Mrs Hooker (Queenie Watts) is a familiar presence at Dock Green nick. She might be motivated by a strong sense of public duty (or could simply an officious busybody). Her suspicious nature is a running joke with her tenants, such as Dave Palmer (Rod Culbertson) and Rita Batty (Cheryl Hall).
When Dave tells an incredulous Rita that Mrs Hooker examines their rubbish (in the hope of finding something incriminating) they decide to play a joke on her by drawing a plan of a fictitious robbery and popping it in the next bag of rubbish. Naturally enough she finds it and goes rushing off to the station to report her latest find.
But whilst Dave and Rita are planning make-believe crimes, a real one is happening right next door. Mrs Collins (Sylvia Coleridge) has become quite the local celebrity, following a piece in the local paper about how she discovered one of her paintings was worth forty thousand pounds. This makes her a target and Walker (George Sweeney) and Ron Fielding (Roger Lloyd-Pack) plan to relieve her of this precious work of art.
When Ron Fielding turns up at Mrs Hooker’s house, looking for a room, it’s pretty clear from the outset that something’s not quite right. Although he’s offered a nice, quiet room at the back he prefers the smaller one at the front. Problem is that Rita has the front room and doesn’t want to move. Ron spins Mrs Hooker a yarn about how his wife has moved in over the street with another man, which gives Queenie Watts a lovely moment as she purses her lips and declares that spying on people isn’t nice at all.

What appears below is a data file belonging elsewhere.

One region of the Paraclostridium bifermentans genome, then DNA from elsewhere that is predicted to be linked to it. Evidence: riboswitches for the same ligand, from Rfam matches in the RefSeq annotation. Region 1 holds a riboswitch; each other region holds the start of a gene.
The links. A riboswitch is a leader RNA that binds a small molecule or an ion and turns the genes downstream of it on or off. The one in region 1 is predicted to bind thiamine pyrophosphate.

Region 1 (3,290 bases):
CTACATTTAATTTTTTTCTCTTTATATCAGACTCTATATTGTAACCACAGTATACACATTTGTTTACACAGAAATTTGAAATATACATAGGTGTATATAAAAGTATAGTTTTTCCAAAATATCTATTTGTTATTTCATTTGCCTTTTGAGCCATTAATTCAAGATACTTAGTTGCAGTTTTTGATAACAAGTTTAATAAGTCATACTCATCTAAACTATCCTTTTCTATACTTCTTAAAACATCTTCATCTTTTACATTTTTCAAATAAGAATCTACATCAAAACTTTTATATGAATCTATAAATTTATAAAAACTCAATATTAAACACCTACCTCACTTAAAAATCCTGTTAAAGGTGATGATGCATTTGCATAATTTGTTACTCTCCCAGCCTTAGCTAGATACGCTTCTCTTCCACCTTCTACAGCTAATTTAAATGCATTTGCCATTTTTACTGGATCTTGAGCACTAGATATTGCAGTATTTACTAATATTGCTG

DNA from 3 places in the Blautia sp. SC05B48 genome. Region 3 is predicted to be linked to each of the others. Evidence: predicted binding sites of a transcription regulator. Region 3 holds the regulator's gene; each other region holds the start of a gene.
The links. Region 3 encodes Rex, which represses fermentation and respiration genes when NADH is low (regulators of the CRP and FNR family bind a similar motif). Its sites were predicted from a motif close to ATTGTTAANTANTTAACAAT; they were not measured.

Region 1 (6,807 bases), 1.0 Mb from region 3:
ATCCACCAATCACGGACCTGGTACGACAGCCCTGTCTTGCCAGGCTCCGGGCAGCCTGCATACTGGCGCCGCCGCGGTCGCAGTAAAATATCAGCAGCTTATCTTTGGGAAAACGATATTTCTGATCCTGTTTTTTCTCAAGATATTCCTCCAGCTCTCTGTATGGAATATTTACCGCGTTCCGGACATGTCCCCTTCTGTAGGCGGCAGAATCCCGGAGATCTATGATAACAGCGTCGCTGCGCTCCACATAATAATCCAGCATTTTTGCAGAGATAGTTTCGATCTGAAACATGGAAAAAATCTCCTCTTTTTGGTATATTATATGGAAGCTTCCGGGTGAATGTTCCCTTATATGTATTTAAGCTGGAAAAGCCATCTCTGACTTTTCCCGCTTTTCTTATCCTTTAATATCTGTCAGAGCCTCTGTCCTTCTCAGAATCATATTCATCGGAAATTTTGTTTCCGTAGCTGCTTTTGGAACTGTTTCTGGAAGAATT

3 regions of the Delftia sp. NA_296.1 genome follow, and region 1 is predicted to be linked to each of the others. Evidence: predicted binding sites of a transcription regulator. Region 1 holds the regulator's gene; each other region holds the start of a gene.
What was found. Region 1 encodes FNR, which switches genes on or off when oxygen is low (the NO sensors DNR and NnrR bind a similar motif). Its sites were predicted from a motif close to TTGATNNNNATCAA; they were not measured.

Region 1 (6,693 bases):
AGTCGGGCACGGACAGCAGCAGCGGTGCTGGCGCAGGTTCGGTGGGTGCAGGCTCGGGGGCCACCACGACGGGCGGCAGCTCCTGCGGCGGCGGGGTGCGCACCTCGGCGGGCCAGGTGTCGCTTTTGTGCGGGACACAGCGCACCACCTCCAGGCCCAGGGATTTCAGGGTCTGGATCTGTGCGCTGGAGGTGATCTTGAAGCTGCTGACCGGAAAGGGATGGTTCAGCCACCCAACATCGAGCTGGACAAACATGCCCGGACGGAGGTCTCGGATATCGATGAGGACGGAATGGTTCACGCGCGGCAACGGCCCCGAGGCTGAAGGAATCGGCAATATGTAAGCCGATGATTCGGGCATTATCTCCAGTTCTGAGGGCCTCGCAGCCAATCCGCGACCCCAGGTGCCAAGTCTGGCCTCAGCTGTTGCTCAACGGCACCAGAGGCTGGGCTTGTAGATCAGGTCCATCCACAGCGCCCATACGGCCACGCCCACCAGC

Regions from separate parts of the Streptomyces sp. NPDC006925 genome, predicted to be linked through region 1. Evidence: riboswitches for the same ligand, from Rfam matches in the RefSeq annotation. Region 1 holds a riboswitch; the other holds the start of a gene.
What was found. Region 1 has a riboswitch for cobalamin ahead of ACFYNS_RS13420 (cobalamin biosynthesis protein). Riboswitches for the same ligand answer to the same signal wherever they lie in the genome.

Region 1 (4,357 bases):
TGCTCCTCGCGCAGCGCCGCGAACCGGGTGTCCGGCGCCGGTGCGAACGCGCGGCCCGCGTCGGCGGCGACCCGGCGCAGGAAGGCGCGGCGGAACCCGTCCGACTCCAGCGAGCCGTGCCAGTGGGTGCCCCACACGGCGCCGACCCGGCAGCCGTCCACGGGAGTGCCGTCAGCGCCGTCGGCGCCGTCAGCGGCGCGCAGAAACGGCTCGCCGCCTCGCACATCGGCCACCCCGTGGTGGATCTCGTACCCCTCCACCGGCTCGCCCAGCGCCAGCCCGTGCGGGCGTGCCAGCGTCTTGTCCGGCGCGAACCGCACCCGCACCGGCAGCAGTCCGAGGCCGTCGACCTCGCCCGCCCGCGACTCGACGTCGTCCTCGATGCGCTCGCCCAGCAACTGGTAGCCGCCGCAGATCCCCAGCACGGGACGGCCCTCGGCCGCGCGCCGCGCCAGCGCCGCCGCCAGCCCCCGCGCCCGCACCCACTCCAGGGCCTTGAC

Of course, he’s simply interested in the room because of its location to next door and the painting. But though he doesn’t get the room he still plans to use it – as soon as Rita leaves to work at the pub that evening. Alas, she comes back too soon and finds herself bound and gagged by Ron and Walker.
Everybody’s Business is another good character-based story. Roger Lloyd-Pack and George Sweeney (both to later find fame in John Sullivan sitcoms – Lloyd-Pack in Only Fools and Horses and Sweeney in Citizen Smith) exude a certain menace. Their initial meeting, in a bleak and rubbish-filled street, is another snapshot of how grim many areas of London were back in the 1970’s.
Cheryl Hall (who would also later appear in Sullivan’s Citizen Smith, alongside her then husband Robert Lindsey) is rather appealing as Rita. She has a mischievous streak, brought on by Mrs Hooker’s snooping, but also finds herself tramautised after spending the night tied up. Sylvia Coleridge, who had a lengthy career largely playing eccentric old women, plays somewhat to type as Mrs Collins.
Bruton is very brusque with both Rita and Dave (it appears that he doesn’t believe her story to begin with) and this causes Dave to call him a pig, once he’s out of earshot of course. It’s quite rare for the police in Dixon to behave quite so off-hand to witnesses, so this is possibly a sign that the series was gently trying to toughen up a little. There’s also a very brief, Sweeney-like, bit of action at the end as we see police cars racing through the urban wasteland to nab the criminals.
With the crime only taking up a small part of the running time, Everybody’s Business is much more about character interactions and because the story is so well-cast this makes it one of the stronger episodes from this final run.